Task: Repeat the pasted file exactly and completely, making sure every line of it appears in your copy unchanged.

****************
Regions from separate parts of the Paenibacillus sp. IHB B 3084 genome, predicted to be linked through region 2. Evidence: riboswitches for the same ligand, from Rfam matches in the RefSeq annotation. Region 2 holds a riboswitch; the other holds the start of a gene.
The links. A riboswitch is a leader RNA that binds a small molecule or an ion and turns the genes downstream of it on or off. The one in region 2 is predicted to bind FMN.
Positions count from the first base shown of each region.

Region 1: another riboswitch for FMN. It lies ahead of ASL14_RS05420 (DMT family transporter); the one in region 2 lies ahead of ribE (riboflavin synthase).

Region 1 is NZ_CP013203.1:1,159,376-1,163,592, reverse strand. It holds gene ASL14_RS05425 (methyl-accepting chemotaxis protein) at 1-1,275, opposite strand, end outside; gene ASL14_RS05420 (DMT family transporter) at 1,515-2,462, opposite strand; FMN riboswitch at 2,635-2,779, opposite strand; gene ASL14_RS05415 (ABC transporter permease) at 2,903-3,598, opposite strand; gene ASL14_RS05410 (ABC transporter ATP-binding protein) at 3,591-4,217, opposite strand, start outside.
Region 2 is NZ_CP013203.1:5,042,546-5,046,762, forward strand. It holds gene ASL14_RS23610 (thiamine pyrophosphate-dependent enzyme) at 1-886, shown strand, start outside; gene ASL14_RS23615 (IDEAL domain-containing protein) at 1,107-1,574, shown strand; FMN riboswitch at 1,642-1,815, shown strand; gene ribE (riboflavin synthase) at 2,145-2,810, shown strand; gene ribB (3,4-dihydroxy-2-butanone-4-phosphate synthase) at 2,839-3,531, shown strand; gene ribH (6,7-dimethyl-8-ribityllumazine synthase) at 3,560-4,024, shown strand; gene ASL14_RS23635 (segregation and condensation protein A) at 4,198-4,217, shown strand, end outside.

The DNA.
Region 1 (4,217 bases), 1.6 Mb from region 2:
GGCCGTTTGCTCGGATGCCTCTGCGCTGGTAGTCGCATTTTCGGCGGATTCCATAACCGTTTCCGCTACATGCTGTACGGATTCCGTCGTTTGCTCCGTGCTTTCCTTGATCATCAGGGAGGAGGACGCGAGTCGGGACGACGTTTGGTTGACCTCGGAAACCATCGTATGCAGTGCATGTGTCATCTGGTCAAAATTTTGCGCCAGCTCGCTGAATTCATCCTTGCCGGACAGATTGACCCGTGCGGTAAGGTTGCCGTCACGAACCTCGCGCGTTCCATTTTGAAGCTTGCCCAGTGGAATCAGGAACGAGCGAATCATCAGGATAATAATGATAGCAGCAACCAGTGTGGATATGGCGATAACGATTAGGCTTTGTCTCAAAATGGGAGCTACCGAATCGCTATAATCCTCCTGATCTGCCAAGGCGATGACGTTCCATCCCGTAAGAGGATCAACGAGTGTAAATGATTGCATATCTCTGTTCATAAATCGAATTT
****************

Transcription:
Regions from separate parts of the Paenibacillus sp. IHB B 3084 genome, predicted to be linked through region 2. Evidence: riboswitches for the same ligand, from Rfam matches in the RefSeq annotation. Region 2 holds a riboswitch; the other holds the start of a gene.
The links. A riboswitch is a leader RNA that binds a small molecule or an ion and turns the genes downstream of it on or off. The one in region 2 is predicted to bind FMN.
Positions count from the first base shown of each region.

Region 1: another riboswitch for FMN. It lies ahead of ASL14_RS05420 (DMT family transporter); the one in region 2 lies ahead of ribE (riboflavin synthase).

Region 1 is NZ_CP013203.1:1,159,376-1,163,592, reverse strand. It holds gene ASL14_RS05425 (methyl-accepting chemotaxis protein) at 1-1,275, opposite strand, end outside; gene ASL14_RS05420 (DMT family transporter) at 1,515-2,462, opposite strand; FMN riboswitch at 2,635-2,779, opposite strand; gene ASL14_RS05415 (ABC transporter permease) at 2,903-3,598, opposite strand; gene ASL14_RS05410 (ABC transporter ATP-binding protein) at 3,591-4,217, opposite strand, start outside.
Region 2 is NZ_CP013203.1:5,042,546-5,046,762, forward strand. It holds gene ASL14_RS23610 (thiamine pyrophosphate-dependent enzyme) at 1-886, shown strand, start outside; gene ASL14_RS23615 (IDEAL domain-containing protein) at 1,107-1,574, shown strand; FMN riboswitch at 1,642-1,815, shown strand; gene ribE (riboflavin synthase) at 2,145-2,810, shown strand; gene ribB (3,4-dihydroxy-2-butanone-4-phosphate synthase) at 2,839-3,531, shown strand; gene ribH (6,7-dimethyl-8-ribityllumazine synthase) at 3,560-4,024, shown strand; gene ASL14_RS23635 (segregation and condensation protein A) at 4,198-4,217, shown strand, end outside.

The DNA.
Region 1 (4,217 bases), 1.6 Mb from region 2:
GGCCGTTTGCTCGGATGCCTCTGCGCTGGTAGTCGCATTTTCGGCGGATTCCATAACCGTTTCCGCTACATGCTGTACGGATTCCGTCGTTTGCTCCGTGCTTTCCTTGATCATCAGGGAGGAGGACGCGAGTCGGGACGACGTTTGGTTGACCTCGGAAACCATCGTATGCAGTGCATGTGTCATCTGGTCAAAATTTTGCGCCAGCTCGCTGAATTCATCCTTGCCGGACAGATTGACCCGTGCGGTAAGGTTGCCGTCACGAACCTCGCGCGTTCCATTTTGAAGCTTGCCCAGTGGAATCAGGAACGAGCGAATCATCAGGATAATAATGATAGCAGCAACCAGTGTGGATATGGCGATAACGATTAGGCTTTGTCTCAAAATGGGAGCTACCGAATCGCTATAATCCTCCTGATCTGCCAAGGCGATGACGTTCCATCCCGTAAGAGGATCAACGAGTGTAAATGATTGCATATCTCTGTTCATAAATCGAATTT